Still, this major genre is the most marginal and least understood. Only recently have select artists' works become even somewhat available on VHS or DVD. Indeed, my having seen a few examples of Le Grice's own productions has only served to help me understand his written theory. [5]


In my own book, _Direct Theory: Experimental Film/Video as Major Genre_, I have argued that this marginal (and, as a result, heuristic) type of motion picture -- which Le Grice likes to label as 'experimental, independent, avant-garde', to touch all bases -- has by its very nature (and quintessential reflexivity) constituted a special mode of theory that supercedes the limited (logocentric) semiotic system of written/spoken language. This special mode is the intrinsic stuff and substance of reflexive film. To varying degrees, they do not tell stories or entertain or make money or embody 'themes'. Further, they greatly evidence an historiographic term/concept which I call 'technostructure', [6] and which contends that there are no 'mere' technical changes; rather all such changes are structurally consequential. As motion pictures moved from mechano-chemical technologies to the more electronic technologies of (first) television and then video, the resulting structural differences were at least as pronounced as the differences between oil and water colors in painting. Furthermore, as I write this our civilization is on the cusp of what will likely prove to be the greatest technological change in the entire history of motion pictures: the digital revolution.


While the book's opening chapters come from a period preceding our digital age (the 1998 essay on the work of the Japanese experimental film artist, Takahiko Iimura, is the singular exception), the book's final section on 'Digital Theory' is so concerned with this technostructural phenomenon that, for me, it constitutes the most significant part of the book. Le Grice's '1994' essay, 'The Implications of Digital Systems for Experimental Film Theory', is exemplary here, especially if we recall that what we today call the World Wide Web did not exist before 1991 (indeed, only as recently as 1992 was the expression 'surfing the internet' actually coined). In it, Le Grice sets out the 'theoretical context' for the paper (namely Peter Gidal's 'materialist film'), including three 'key features of the theoretical position', which Le Grice had 'come to hold' (235). I found myself especially drawn to the last: 'The attempt to stress the material conditions of production and viewing of works both as a creative basis of practice and as a strategy for the counteraction of narrative identification' (235). Let me quote Le Grice's elaboration of this third 'key feature':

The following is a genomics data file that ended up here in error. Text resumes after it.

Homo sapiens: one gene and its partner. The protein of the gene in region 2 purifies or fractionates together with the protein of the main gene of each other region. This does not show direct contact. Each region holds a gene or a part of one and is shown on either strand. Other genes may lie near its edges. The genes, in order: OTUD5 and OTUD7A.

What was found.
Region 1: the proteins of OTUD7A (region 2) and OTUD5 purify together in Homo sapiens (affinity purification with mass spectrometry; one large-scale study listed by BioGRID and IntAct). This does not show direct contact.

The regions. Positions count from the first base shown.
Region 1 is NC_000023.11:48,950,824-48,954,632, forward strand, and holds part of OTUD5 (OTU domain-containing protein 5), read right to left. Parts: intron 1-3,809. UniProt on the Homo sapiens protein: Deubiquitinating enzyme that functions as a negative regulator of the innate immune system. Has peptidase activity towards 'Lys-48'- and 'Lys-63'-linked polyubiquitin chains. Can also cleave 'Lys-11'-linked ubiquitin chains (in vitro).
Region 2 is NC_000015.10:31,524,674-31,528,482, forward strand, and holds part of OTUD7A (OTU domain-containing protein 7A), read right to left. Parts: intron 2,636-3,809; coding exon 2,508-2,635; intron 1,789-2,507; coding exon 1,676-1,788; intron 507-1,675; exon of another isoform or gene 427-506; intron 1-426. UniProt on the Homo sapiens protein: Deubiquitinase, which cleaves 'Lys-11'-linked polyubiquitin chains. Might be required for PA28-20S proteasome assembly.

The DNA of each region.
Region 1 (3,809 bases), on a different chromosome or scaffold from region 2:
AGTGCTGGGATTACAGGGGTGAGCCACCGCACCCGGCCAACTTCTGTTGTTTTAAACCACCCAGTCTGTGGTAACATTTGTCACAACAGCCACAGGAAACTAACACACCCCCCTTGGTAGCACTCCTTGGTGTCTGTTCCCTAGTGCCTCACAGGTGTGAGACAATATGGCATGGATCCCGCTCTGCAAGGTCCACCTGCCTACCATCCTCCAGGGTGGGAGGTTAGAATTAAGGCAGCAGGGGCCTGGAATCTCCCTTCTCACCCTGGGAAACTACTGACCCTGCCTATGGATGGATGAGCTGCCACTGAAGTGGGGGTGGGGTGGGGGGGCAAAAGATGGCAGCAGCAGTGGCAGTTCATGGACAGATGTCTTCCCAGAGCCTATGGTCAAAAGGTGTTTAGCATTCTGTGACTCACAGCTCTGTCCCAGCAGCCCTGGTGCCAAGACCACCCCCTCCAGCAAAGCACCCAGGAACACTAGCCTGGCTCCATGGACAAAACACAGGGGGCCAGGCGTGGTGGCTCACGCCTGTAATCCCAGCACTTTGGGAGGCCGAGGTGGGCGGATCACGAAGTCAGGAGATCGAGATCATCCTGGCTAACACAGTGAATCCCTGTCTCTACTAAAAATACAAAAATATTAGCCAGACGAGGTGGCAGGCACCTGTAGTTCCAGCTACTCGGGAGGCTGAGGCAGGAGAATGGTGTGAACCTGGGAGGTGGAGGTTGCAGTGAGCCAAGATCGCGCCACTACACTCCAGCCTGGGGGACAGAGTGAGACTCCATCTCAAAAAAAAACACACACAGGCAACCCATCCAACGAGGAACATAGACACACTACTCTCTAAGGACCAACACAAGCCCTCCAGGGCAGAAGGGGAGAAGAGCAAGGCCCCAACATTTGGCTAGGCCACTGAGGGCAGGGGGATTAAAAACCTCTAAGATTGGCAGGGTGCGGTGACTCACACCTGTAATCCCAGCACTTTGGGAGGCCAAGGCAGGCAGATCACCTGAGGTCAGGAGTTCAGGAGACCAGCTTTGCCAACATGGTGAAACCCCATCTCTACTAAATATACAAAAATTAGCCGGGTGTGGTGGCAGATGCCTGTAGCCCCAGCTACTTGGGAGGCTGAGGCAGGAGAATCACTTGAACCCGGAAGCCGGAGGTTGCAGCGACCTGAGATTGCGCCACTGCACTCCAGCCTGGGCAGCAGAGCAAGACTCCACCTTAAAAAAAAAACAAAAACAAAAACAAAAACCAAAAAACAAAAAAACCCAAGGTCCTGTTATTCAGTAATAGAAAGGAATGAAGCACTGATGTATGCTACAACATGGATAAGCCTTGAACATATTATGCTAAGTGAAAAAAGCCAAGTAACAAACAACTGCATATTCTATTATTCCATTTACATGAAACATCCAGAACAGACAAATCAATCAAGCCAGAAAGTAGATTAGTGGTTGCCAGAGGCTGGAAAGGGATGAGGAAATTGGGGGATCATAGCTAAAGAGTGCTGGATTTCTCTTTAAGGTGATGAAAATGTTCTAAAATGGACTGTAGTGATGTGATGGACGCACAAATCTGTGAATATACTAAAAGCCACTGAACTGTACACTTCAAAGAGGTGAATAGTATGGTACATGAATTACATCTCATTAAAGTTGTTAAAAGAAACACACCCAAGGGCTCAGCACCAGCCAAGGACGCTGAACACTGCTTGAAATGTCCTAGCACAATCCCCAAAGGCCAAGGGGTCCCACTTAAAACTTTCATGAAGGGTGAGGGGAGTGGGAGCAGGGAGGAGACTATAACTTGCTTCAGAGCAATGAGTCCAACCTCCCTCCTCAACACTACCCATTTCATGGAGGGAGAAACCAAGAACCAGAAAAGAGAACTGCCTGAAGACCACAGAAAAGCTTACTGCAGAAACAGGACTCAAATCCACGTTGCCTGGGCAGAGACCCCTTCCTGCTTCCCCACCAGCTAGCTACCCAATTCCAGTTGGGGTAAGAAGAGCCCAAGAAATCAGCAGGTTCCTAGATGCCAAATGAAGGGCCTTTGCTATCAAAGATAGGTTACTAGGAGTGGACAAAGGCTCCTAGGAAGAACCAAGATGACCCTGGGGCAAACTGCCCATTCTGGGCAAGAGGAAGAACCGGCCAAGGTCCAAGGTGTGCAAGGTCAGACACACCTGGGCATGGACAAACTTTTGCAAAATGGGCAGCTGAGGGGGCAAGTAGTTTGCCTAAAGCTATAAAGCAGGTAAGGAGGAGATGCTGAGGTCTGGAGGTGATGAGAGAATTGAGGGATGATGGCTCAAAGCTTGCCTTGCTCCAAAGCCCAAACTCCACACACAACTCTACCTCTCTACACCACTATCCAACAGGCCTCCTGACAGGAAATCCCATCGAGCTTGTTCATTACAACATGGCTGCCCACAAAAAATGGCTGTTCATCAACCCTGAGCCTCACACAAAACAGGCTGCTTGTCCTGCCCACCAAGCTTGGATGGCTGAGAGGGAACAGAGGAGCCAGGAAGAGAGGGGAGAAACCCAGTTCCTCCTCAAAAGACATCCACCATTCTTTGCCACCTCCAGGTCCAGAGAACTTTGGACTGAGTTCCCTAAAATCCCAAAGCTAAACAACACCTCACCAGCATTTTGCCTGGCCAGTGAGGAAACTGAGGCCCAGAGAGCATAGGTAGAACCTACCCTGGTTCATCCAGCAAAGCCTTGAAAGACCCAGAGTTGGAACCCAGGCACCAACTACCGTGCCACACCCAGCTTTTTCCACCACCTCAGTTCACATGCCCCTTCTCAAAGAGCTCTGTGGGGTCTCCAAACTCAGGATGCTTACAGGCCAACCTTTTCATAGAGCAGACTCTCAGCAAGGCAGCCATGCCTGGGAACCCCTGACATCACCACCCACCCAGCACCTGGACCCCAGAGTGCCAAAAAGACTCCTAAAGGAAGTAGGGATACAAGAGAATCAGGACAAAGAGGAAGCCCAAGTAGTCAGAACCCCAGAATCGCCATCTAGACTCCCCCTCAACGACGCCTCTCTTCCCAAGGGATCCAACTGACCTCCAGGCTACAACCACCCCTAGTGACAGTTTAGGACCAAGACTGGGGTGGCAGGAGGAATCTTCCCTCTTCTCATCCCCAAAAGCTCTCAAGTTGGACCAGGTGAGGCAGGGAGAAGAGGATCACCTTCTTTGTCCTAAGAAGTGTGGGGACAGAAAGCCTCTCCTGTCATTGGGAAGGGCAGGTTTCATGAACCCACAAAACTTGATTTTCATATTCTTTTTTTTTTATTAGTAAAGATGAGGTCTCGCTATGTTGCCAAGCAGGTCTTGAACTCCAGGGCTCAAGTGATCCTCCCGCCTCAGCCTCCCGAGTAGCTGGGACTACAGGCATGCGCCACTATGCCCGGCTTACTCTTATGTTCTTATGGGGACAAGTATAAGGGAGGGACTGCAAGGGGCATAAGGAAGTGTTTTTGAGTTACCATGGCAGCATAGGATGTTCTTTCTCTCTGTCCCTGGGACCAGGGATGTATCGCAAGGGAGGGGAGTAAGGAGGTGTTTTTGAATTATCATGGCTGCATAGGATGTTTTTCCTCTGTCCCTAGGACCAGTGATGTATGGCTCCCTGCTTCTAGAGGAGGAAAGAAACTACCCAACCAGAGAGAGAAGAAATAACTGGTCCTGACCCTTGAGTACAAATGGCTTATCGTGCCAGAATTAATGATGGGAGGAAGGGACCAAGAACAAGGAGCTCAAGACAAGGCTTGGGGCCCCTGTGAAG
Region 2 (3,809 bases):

'It is in relationship to the last of these [features] that the attitude towards technology needs to be clarified. Consistent with a fundamental 'tenet' of twentieth-century art, evident in the plastic arts and music but rarely in mainstream film, is the concept that there can be no convenient separation between the material 'means' of a work and its meaning -- that meanings derive from the working of the material. This is a concept similar to that of semiologists, that there can be no separation between the production of a thought and the operations of language' (235).